4 August 2011 — Stop NATO
- Bankrupt U.S. Buys $23 Billion Worth Of Global Hawk Drones
- KLA’s Thaci Inciting Warfare In Kosovo: Serbian Minister
- U.S./NATO-Backed Kosovo Speaks Of War With Serbia
- NATO Troops Torture, Kill Afghan Clergyman
- Three NATO Soldiers Killed In Afghanistan
- U.S. Domestic Politicking Affects Afghan War, World Security
- NATO Fuel Trucks Destroyed In Balochistan
- Romania: Over 1,000 Troops In U.S. Marine-Led Amphibious Assault Exercise
- U.S. Army Secretary Inspects NATO Partnership Exercises In Ukraine
- Africa’s Stolen Land Lies In Western Hands
- U.S. Marines Build Asian NATO Interoperabiliy In Mongolian Military Drills
- Ex-Australian Military Commander Fears U.S. Cluster Bomb Stockpile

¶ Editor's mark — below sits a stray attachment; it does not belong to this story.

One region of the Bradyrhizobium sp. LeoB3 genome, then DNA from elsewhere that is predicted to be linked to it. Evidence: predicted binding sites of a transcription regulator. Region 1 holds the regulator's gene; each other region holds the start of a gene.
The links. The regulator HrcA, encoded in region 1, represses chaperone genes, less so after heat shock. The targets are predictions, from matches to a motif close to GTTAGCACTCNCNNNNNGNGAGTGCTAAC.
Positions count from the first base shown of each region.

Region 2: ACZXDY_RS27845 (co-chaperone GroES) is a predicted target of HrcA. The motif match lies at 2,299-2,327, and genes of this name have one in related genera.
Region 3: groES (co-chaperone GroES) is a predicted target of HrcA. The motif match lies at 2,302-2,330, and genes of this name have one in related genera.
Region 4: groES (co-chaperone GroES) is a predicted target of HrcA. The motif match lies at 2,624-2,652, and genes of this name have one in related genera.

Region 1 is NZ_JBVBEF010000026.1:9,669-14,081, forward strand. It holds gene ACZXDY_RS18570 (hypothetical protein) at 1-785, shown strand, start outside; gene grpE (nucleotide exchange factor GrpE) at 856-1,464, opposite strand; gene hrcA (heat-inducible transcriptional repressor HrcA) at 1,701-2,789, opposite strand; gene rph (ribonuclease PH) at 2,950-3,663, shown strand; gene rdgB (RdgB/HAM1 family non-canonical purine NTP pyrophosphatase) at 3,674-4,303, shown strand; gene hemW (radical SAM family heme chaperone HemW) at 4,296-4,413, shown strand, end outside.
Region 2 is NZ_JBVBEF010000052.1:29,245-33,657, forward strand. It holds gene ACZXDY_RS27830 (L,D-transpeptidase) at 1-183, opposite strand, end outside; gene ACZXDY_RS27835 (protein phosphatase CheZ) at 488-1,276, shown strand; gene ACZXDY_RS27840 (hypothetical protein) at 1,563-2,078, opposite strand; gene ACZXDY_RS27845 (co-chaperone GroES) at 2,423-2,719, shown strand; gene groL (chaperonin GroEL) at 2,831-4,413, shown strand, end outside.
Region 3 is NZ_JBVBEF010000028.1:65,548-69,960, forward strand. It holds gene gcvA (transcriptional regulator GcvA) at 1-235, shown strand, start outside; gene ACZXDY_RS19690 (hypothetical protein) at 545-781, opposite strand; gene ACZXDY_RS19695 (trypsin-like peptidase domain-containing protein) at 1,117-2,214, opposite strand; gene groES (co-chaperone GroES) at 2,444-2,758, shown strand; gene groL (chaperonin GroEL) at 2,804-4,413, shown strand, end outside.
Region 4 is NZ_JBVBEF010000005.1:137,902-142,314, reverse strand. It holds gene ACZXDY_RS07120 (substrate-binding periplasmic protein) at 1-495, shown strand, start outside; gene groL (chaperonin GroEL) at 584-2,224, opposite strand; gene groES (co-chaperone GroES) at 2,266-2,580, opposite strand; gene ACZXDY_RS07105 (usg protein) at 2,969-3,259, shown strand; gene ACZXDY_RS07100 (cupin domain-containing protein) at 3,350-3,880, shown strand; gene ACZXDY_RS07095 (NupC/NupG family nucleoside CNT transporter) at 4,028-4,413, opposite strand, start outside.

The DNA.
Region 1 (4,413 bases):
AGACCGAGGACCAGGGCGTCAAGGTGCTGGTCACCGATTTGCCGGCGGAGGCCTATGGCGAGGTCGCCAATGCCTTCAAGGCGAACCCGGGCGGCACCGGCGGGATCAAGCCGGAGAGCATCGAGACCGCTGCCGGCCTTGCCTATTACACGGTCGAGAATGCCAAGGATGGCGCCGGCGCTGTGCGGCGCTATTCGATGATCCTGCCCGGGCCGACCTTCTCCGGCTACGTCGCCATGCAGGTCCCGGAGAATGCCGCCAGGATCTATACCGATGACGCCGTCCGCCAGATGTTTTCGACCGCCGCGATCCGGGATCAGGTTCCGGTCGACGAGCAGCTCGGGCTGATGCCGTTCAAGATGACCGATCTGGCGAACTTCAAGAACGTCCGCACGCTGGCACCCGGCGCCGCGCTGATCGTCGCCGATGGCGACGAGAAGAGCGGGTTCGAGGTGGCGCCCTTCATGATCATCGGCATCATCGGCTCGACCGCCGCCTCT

Bankrupt U.S. Buys $23 Billion Worth Of Global Hawk Drones
August 3, 2011
US buys most expensive drones ever
With $14 trillion in the hole and a slew of wars seemingly no one wants America to be in, what better way for the United States to spend their money by putting $23 billion into spy planes?
The US will drop billions on defense spending with the purchasing of 55 Global Hawk drone planes over the next few years. Each of the four dozen-plus spy crafts comes at a price tag of $218 million apiece — ten times the price of the largest armed attack drone.
Global Hawk drones are capable of flying twice as high as commercial aircraft and can spot insurgents up to 100 miles away. Once identified, the robotic crafts that are controlled from 24-hour command stations can then send images to intelligence centers or directly to troops.